Fashion to fromage: Best English blogs in France

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Fashion to fromage: Best English blogs in France
Venessa Grall runs the highly successful Messy Nessy Chic blog.

From culinary fusion and Parisian fashion to language learning and a slice of fragrant fromage - The Local has compiled a list of the top blogs from France, in English.


Chocolate and Zucchini 

Not to be confused with experimental culinary fusion, Chocolate and Zucchini is a drooling concoction of recipes and food musings penned by Parisian Clotilde Dusoulier.

The former software engineer, turned French kitchen goddess, admits a simple cooking utensil gets her giddy these days.

“For the quintessential Parisian experience it’s important to find providers in your neighbourhood,” she advises. “Once they know you they will save you the best produce - it’s all part of the culture.”

The title represents her recipe for success – fresh and healthy versus nice and naughty. The proof of the pudding is in the eating – anyone for cacao and courgette pasta?

Secrets of Paris 

Not a fan of impressionist art? Then skip the capital’s countless museums is the advice from straight-talking travel writer and tour guide Heather Stimmler-Hall.

“Paris isn’t only about buying Chanel bags and eating macaroons,” she says. Born and raised in Arizona, she tells tourists to dodge the pricey American burger joints and give directions on where to buy a decent baguette for three euros.

As to Paris’ best kept secret? “ How much stuff there is to do for free,” she says. “The museums are going to be there forever. Go spend a day discovering the backstreet neighbourhoods. No one’s going to close the Louvre.”

France this way

Getting to grips with your gites can cause some major gripes for expats in the French holiday homes business.  

Photo: Marc Slingerland

Ask Marcus Smith, who moved from the UK to the Dordogne over 12 years ago and has never looked back.

Or rather ask his altar ego, blogger Boris, who has a wealth of tales to tell on the truth of living the expat life in France.

“The TV programmes about people moving here don’t portray a very realistic picture,” he says. “It’s either all very easy and idyllic or so disastrous they’re forced to move back since they’re hated by the French.”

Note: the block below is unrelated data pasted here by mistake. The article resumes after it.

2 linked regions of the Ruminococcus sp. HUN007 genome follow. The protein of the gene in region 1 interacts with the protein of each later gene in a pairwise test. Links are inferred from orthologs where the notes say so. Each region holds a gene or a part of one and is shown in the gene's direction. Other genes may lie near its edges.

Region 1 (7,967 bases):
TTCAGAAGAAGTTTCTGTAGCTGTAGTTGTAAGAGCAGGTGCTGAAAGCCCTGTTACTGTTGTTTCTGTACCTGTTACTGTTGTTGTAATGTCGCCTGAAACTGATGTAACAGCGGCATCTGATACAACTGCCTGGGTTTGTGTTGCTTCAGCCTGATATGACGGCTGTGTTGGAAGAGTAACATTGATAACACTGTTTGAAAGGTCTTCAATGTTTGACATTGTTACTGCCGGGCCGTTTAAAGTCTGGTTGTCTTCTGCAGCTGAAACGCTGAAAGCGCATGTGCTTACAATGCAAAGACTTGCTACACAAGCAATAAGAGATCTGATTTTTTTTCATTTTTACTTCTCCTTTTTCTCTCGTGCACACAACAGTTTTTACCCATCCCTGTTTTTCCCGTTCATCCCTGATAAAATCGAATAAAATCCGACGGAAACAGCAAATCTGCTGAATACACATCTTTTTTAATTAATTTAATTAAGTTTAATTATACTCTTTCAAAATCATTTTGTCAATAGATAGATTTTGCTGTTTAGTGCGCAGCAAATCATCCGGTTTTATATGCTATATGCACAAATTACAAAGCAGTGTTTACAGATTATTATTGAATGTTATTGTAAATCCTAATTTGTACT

Messy Nessy Chic 

Don’t be fooled by its glossy exterior. “This is not another fashion blog,” claims the glamorous Vanessa Grall, also known as Messy Nessy.

The set up of the site is both pretty and gritty with Nessy blogging from her Paris apartment “on the offbeat, the unique and the chic.” She has a penchant for discovering abandoned places in the capital and pleasantly tells others to “get lost.”

“Paris represents the art of being free and artistic,” she says. “So to find the interesting and unusual you just have to lose your way.”

Ask Nessy for directions to the city’s baguette ATM as well as a Chinese rip-off replica of the Eiffel Tower.

Lost in Cheeseland 

A Paris transplant from Philadelphia who fell in love with a Frenchman but maintains a love-hate relationship with her adopted home. The daily frustrations of French living prompted Lindsey Tamuta to start the blog.

”The garbage truck was stuck in the bus lane and it made me late for work,” she explains.

”Amidst the city's many gifts and charms, there are many strange, unproductive details about the way things operate here and it spiralled into telling other stories.”

As the blog suggests, Tramuta admits to have fallen for the fragrant array of French fromage.

“Comté is my favourite,” she says. “A hard cheese with a little kick, there’s nothing more enjoyable than a wedge with which to finish a meal.”  

French Today

For those wanting to polish up their rusty high-school French, teacher Camille Chevalier-Karfis has a refreshing approach to learning.

“I love teaching but I am not so much in love with the French language,” she says.

“I’m not about using poetic material that explore it’s beauty, I want to give students a guide to spoken French, the real kind you hear on the street today.”

The blog is packed with grammatical pointers enabling you to perfect your passé composé as well as audio in simple French available to download.

“The beauty of the French language is that people still want to speak it”, she adds.



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